or dictionary attack so large that the attack is not
feasible. Salts used with the Blowfish hash do not need to be
random strings but they do need to be unique. A long enough string from
an operating system's CSPRNG in
non-blocking mode (e.g.
/dev/urandom on Linux) is pretty good.
Some people advocate resalting every time a user logs in. I think this is only useful if you also limit the time interval between user logins, e.g. block an account if the user hasn't logged in in more than N weeks.
If your software will be in use for many years then you should increase the cost factor in line with increases in computer speed. You will need to rehash passwords when do.
People often get confused about how to use implement a password store using
It is actually very simple but it helps to know that:
It is safe to store the salt together with the password hash. An attacker cannot use it to make a dictionary attack easier.
crypt() returns is the concatenation of the salt you give it and the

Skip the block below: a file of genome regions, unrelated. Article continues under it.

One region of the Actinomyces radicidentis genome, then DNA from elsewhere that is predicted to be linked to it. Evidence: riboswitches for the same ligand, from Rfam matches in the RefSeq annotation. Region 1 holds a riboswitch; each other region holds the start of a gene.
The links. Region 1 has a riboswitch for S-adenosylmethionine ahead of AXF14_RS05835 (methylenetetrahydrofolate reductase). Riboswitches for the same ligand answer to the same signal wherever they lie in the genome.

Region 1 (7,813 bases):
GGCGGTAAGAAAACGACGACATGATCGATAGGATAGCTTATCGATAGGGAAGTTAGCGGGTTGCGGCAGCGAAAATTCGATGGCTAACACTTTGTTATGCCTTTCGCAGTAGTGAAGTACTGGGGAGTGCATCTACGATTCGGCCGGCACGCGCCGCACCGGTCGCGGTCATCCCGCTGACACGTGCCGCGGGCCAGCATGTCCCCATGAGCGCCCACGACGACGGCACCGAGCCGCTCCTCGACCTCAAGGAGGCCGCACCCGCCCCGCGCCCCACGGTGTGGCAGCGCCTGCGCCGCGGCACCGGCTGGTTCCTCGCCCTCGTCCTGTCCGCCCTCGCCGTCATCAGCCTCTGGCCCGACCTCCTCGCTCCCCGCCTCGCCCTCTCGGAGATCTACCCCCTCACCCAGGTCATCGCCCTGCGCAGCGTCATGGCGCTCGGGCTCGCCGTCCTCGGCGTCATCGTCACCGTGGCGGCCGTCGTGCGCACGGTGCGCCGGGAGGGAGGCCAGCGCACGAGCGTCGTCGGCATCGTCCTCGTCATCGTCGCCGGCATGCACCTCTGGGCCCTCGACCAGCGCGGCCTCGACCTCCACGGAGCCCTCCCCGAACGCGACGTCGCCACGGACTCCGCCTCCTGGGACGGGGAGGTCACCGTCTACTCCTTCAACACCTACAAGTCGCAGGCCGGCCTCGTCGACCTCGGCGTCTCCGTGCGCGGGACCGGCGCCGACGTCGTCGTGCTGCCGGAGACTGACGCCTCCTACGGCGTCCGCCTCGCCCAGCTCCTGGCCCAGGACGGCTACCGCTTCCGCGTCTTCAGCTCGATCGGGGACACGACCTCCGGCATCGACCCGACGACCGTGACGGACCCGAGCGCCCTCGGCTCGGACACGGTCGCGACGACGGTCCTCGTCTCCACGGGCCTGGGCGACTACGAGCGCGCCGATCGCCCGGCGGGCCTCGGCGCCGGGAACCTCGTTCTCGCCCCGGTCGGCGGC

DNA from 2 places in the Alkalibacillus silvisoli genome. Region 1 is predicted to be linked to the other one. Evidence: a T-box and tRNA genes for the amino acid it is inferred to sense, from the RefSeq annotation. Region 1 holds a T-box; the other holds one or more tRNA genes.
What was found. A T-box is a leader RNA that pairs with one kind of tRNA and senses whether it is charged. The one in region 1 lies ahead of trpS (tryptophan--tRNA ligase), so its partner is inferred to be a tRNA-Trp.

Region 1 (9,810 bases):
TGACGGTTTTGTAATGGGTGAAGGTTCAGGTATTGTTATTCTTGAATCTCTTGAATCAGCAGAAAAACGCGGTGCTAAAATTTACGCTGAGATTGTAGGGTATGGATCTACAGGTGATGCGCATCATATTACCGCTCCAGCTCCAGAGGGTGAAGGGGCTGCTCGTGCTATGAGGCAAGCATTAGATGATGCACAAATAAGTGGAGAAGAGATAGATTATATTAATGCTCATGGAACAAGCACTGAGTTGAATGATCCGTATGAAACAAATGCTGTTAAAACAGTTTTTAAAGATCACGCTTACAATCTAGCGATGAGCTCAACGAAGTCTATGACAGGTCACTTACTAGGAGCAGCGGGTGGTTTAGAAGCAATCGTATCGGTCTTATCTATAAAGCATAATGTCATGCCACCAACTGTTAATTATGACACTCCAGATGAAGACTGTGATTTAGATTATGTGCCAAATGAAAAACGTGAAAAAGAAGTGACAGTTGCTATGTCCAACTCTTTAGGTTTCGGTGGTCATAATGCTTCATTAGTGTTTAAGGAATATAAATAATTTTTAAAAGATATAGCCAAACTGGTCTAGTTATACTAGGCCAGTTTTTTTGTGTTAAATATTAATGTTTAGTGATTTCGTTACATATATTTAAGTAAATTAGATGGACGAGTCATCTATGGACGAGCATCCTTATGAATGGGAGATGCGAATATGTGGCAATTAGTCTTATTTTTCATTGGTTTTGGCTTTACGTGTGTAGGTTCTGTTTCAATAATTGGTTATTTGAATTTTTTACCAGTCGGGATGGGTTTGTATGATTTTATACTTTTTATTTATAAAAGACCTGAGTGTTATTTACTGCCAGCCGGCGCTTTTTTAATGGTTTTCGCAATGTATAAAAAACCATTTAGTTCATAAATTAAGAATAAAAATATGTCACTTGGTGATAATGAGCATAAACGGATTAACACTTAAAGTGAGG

crypt() ignores excess characters in the input salt string.
crypt() has function signature
string crypt (string $str, string $salt) and the
salt string format determines the hash method. For Blowfish hashing, the format is:
"$2a$", a two digit cost parameter,
"$", and 22 digits from the alphabet
"./0-9A-Za-z". The cost must be between
Notice how the first 29 characters are the same as the salt string:
crypt('EgzamplPassword', '$2a$10$1qAz2wSx3eDc4rFv5tGb5t') >> '$2a$10$1qAz2wSx3eDc4rFv5tGb5e4jVuld5/KF2Kpy.B8D2XoC031sReFGi'
The characters from position 30 onwards are the hash.
Notice also how anthing appended to the salt string argument has no effect on the result:
crypt('EgzamplPassword', '$2a$10$1qAz2wSx3eDc4rFv5tGb5t12345678901234567890') >> '$2a$10$1qAz2wSx3eDc4rFv5tGb5e4jVuld5/KF2Kpy.B8D2XoC031sReFGi' crypt('EgzamplPassword', '$2a$10$1qAz2wSx3eDc4rFv5tGb5t$2a$10$1qAz2wSx3eDc4rFv5tGb5t') >> '$2a$10$1qAz2wSx3eDc4rFv5tGb5e4jVuld5/KF2Kpy.B8D2XoC031sReFGi'
And in particular, pass the value returned from
crypt() back in as the salt argument:
crypt('EgzamplPassword', '$2a$10$1qAz2wSx3eDc4rFv5tGb5e4jVuld5/KF2Kpy.B8D2XoC031sReFGi') >> '$2a$10$1qAz2wSx3eDc4rFv5tGb5e4jVuld5/KF2Kpy.B8D2XoC031sReFGi'
So we can use
crypt() to authenticate a user by passing the hash value it
gave us previously back in as a salt when checking a password input.